It never hurts to let a little personality shine through in your job search. For example, a short but friendly introductory email can make all the difference between being passed over or given a second look.
You definitely want to make that personal connection and leave a positive first impression on the hiring manager.
But some candidates try too hard — and wind up insulting the very person they are hoping to impress. Or they allow their anger to boil over in an email or a cover letter. And that lack of personal control is hard to ignore.
At Aha! we are fortunate to meet lots of diverse people applying for jobs every day, and we know that it can be difficult to predict what will appeal to a hiring manager and what will not. It does take some insight and practice to get it right.
We understand that more often than not, the person you are addressing is a mystery to you. That is why it is smart to keep all of your communications professional — at least until you know them a little better.
Here are four ways in particular that you can wind up insulting the hiring manager if you are not careful:
A little humor in your cover letter or email can be disarming, but what one person finds witty and insightful, another person may interpret as juvenile or unprofessional. If you are not sure, share it first with someone you trust and see if they find it as amusing as you do. Or, err on the side of caution and leave it out. You can unleash your wit after you have landed the job.
Stating the obvious
Some candidates take pains to spell out details that anyone can automatically grasp, like explaining that you know how to use Microsoft Word. You want to aim for clarity but do not waste precious space and time highlighting the obvious. Assume the other person can make the mental leaps required to complete the basic picture of you. Instead, focus on your accomplishments and what makes you great.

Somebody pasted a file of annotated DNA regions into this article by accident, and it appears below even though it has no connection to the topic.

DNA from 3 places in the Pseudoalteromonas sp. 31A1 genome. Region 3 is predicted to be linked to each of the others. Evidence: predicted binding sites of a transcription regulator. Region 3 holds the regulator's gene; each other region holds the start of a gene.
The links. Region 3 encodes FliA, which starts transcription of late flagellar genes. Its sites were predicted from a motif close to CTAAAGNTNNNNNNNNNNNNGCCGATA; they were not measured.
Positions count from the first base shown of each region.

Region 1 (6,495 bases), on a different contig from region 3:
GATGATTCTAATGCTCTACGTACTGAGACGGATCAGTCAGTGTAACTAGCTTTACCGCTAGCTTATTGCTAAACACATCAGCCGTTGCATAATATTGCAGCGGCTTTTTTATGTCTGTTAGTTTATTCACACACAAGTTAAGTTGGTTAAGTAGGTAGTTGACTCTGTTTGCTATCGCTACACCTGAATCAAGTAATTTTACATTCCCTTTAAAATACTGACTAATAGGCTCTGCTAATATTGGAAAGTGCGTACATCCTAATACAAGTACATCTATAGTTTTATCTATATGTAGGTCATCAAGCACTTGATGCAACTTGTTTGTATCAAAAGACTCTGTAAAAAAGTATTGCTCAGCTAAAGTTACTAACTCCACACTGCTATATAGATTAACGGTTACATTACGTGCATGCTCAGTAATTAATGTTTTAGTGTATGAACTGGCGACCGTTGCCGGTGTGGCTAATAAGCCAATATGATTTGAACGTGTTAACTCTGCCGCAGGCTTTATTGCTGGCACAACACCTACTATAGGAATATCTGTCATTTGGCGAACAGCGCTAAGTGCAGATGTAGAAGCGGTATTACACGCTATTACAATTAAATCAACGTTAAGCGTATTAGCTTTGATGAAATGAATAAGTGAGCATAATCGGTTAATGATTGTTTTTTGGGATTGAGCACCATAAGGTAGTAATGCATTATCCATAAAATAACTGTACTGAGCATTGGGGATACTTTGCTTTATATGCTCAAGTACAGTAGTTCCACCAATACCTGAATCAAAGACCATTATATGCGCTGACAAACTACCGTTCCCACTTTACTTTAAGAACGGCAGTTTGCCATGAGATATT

Overselling your skills
Hiring managers scan hundreds of emails and resumes per week and are adept at spotting exaggerations. If you are bragging about achievements that were actually accomplished by others, beware: the truth has a way of finding its way to the light. Just be honest about your achievements and call out team accomplishments where appropriate.
While it is good to check on the status of your application, do not harass the hiring manager to the point that they finally have to unsubscribe from your emails. Once someone says you are not a good fit for a role, take their word for it and move on gracefully. They may keep you in mind for a future role (but not if you pester them).
Everyone makes mistakes when they are looking for a job — and sometimes you just wish for a do-over.
It takes time and effort to get job searching right. Make sure to present the truth of what makes you special and what you have to offer. Be creative, but keep working to strike that careful balance between humility and confidence, kindness and strength.
Over time, you will learn that you can speak clearly without being condescending. You can be a little irreverent without being off-putting. You can communicate your skills without padding your resume with exaggerations. And hiring managers will notice.
What are other ways that people insult hiring managers?